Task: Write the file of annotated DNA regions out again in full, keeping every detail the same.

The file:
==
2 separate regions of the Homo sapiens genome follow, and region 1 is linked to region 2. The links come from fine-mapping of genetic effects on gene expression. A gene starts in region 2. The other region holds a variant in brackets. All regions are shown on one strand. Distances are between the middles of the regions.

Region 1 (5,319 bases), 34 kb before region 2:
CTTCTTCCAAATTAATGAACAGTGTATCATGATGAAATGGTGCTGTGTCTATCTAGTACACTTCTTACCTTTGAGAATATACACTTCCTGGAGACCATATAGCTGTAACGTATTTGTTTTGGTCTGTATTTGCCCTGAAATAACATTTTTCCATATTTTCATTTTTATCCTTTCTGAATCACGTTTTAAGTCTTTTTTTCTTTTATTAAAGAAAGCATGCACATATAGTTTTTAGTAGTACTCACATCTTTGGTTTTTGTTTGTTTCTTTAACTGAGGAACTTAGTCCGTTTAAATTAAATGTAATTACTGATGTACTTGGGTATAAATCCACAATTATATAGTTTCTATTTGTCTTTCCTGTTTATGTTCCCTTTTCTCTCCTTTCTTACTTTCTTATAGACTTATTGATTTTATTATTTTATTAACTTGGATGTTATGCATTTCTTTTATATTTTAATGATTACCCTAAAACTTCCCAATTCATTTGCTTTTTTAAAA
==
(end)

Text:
2 separate regions of the Homo sapiens genome follow, and region 1 is linked to region 2. The links come from fine-mapping of genetic effects on gene expression. A gene starts in region 2. The other region holds a variant in brackets. All regions are shown on one strand. Distances are between the middles of the regions.

Region 1 (5,319 bases), 34 kb before region 2:
CTTCTTCCAAATTAATGAACAGTGTATCATGATGAAATGGTGCTGTGTCTATCTAGTACACTTCTTACCTTTGAGAATATACACTTCCTGGAGACCATATAGCTGTAACGTATTTGTTTTGGTCTGTATTTGCCCTGAAATAACATTTTTCCATATTTTCATTTTTATCCTTTCTGAATCACGTTTTAAGTCTTTTTTTCTTTTATTAAAGAAAGCATGCACATATAGTTTTTAGTAGTACTCACATCTTTGGTTTTTGTTTGTTTCTTTAACTGAGGAACTTAGTCCGTTTAAATTAAATGTAATTACTGATGTACTTGGGTATAAATCCACAATTATATAGTTTCTATTTGTCTTTCCTGTTTATGTTCCCTTTTCTCTCCTTTCTTACTTTCTTATAGACTTATTGATTTTATTATTTTATTAACTTGGATGTTATGCATTTCTTTTATATTTTAATGATTACCCTAAAACTTCCCAATTCATTTGCTTTTTTAAAA